Ubuntu pocket guide and handy Linux tips

Filed under
Ubuntu

blogs.techrepublic.com: This week, it seems like everyone is writing about how Windows 7 spells the demise of Linux (or not) or, alternatively, how Linux has contributed to the decline of Microsoft. I figure we’ve got several weeks left to kick them around, though, don’t you? So with that in mind, I found some practical resources to highlight.

How To Choose The Best Linux For Your Business

Filed under
Linux

bmighty.com: For IT decision makers in small and midsize-businesses, Linux is all about choice. But the dizzying array of different distros, service, and support options can make the choice a challenge. This guide to understanding the differences will help you pick the distro your business needs.

NVIDIA Releases Four New Linux Drivers

Filed under
Hardware
Software

phoronix.com: The NVIDIA 180.22 Linux driver was released less than three weeks ago, but today NVIDIA has released a new 180.xx display driver update. In addition, NVIDIA has updated all three of their legacy display drivers.

Font Fun in OpenSolaris and Beyond

Filed under
OS

blogs.eweek.com: For the past few weeks, I've been running OpenSolaris 2008.11 on my main work notebook. One of the roughest edges I've found on my OpenSolaris installation is the system's font rendering within the Firefox Web browser.

KDE 4.2 Released

Filed under
KDE

dot.kde.org: It has been a full year since the beginning of the KDE 4 series and today the KDE community proudly announces the release of KDE 4.2, "The Answer".

Also: Breathe KDE 4.2, Introducing Lancelot
And: My favourite KDE 4.2 feature: Task Bar And Window Grouping

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More in Tux Machines

today's leftovers

  • Linux Kernel Podcast for 2017/03/21
  • Announcing the Shim review process [Ed: accepting rather than fighting very malicious things]
    However, a legitimate criticism has been that there's very little transparency in Microsoft's signing process. Some people have waited for significant periods of time before being receiving a response. A large part of this is simply that demand has been greater than expected, and Microsoft aren't in the best position to review code that they didn't write in the first place.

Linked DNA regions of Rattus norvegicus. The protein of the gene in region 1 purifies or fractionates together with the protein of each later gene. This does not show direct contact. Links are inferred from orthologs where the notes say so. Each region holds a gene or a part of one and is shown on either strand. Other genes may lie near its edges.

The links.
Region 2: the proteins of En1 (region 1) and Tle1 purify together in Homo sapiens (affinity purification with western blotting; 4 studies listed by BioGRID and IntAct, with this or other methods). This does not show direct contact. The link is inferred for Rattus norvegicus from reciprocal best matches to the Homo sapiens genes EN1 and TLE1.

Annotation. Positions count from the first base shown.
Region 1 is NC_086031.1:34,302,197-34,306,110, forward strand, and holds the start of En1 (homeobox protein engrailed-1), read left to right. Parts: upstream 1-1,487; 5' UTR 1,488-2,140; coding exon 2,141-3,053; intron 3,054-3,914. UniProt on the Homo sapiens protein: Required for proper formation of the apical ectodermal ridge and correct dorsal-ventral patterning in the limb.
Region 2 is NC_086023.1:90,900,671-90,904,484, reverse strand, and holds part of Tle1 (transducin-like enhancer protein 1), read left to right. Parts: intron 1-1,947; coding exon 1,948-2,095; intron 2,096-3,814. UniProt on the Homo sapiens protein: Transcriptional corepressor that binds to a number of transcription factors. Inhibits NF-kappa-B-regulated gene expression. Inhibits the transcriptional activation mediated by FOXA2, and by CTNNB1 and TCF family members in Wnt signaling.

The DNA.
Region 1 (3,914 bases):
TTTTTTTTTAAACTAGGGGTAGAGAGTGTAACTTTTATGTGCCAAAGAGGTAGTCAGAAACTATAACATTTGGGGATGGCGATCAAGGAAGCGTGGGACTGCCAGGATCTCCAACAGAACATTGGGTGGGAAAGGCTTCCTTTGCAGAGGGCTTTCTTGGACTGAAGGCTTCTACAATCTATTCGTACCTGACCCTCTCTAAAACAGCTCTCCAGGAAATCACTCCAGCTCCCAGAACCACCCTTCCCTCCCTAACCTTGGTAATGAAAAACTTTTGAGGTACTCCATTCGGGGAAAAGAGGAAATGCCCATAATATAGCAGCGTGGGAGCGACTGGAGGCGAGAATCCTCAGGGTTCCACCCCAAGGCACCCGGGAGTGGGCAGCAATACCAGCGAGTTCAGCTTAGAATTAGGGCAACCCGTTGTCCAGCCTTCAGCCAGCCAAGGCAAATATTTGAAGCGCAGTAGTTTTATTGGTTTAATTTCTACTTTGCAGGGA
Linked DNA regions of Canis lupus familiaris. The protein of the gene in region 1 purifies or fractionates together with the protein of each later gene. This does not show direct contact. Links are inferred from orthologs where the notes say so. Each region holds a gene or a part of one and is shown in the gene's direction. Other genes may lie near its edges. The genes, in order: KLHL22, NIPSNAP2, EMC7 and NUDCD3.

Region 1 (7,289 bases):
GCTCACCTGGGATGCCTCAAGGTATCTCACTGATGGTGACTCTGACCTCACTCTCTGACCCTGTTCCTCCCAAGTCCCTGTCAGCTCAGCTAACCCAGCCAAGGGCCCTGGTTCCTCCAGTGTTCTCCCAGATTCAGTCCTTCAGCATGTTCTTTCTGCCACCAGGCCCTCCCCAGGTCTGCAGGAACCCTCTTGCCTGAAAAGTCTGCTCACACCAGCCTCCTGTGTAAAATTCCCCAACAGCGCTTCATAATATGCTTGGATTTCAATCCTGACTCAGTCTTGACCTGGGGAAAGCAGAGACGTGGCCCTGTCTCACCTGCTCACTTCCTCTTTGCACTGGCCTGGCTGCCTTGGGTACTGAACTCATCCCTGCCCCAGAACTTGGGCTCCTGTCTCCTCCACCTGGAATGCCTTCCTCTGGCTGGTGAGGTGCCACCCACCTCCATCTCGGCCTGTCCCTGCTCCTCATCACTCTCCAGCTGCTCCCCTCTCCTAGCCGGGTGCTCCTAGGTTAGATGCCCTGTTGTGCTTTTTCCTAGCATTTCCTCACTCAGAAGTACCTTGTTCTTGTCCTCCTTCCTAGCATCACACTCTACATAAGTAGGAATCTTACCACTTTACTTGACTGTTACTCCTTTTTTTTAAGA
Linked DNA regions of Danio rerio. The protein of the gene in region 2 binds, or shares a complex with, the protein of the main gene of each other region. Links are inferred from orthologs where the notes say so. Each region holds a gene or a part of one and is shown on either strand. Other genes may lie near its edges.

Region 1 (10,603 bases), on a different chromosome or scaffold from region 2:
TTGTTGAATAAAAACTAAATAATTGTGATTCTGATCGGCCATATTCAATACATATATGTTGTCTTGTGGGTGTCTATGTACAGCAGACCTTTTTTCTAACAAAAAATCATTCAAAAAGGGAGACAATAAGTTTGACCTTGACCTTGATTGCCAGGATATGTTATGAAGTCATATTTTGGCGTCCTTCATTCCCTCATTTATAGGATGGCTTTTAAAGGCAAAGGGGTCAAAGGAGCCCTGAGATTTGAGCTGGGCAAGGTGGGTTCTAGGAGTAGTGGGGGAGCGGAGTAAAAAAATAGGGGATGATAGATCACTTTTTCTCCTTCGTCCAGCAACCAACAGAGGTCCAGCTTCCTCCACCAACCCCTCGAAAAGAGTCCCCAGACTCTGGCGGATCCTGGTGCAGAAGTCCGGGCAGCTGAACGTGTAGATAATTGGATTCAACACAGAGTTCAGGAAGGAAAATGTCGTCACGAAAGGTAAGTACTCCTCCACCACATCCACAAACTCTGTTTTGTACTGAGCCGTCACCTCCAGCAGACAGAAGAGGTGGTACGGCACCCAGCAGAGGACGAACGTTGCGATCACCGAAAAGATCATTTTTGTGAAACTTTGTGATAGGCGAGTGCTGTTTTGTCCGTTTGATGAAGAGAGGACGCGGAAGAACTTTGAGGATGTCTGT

• rtop – A Nifty Tool to Monitor Remote Server Over SSH
    rtop is a simple, agent-less, remote server monitoring tool that works over SSH. It doesn’t required any other software to be installed on remote machine, except openSSH server package & remote server credentials.
  • Chakra GNU/Linux Users Get KDE Plasma 5.9.3 and KDE Applications 16.12.3, More
    Neofytos Kolokotronis from the Chakra GNU/Linux project, an open-source operating system originally based on Arch Linux and the KDE Plasma desktop environment, announced the availability of the latest KDE updates in the distro's repositories. Those of you using Chakra GNU/Linux as your daily drive will be happy to learn that the stable repos were filled with numerous up-to-date packages from the recently released KDE Plasma 5.9.3 desktop environment, KDE Applications 16.12.3 software suite, and KDE Frameworks 5.32.0 collection of over 70 add-on libraries for Qt 5.
  • YaST Team: Highlights of YaST development sprint 32
    One of the known limitations of the current installer is that it’s only able to automatically propose an encrypted schema if LVM is used. For historical reasons, if you want to encrypt your root and/or home partitions but not to use LVM, you would need to use the expert partitioner… and hope for the best from the bootloader proposal. But the new storage stack is here (well, almost here) to make all the old limitations vanish. With our testing ISO it’s already possible to set encryption with just one click for both partition-based and LVM-based proposals. The best possible partition schema is correctly created and everything is encrypted as the user would expect. We even have continuous tests in our internal openQA instance for it. The part of the installer managing the bootloader installation is still not adapted, which means the resulting system would need some manual fixing of Grub before being able to boot… but that’s something for an upcoming sprint (likely the very next one).
  • Debian stretch on the Raspberry Pi 3 (update) (2017-03-22)
    I previously wrote about my Debian stretch preview image for the Raspberry Pi 3.
  • Asus Tinker Board – Chromium YouTube Performance
    One of the many strengths of the Asus Tinker Board is its multimedia support. This 4K video capable machine is a mouthwatering prospect for the multimedia enthusiast. The machine has a respectable 1.8GHz ARM Cortex-A17 quad-core processor. It’s only 32-bit (unlike the Raspberry Pi 3) but has a higher clock speed. The Tinker Board also sports an integrated ARM-based Mali T764 graphics processor (GPU).

Microsoft vs GNU/Linux

Netflix and GNU/Linux

today's howtos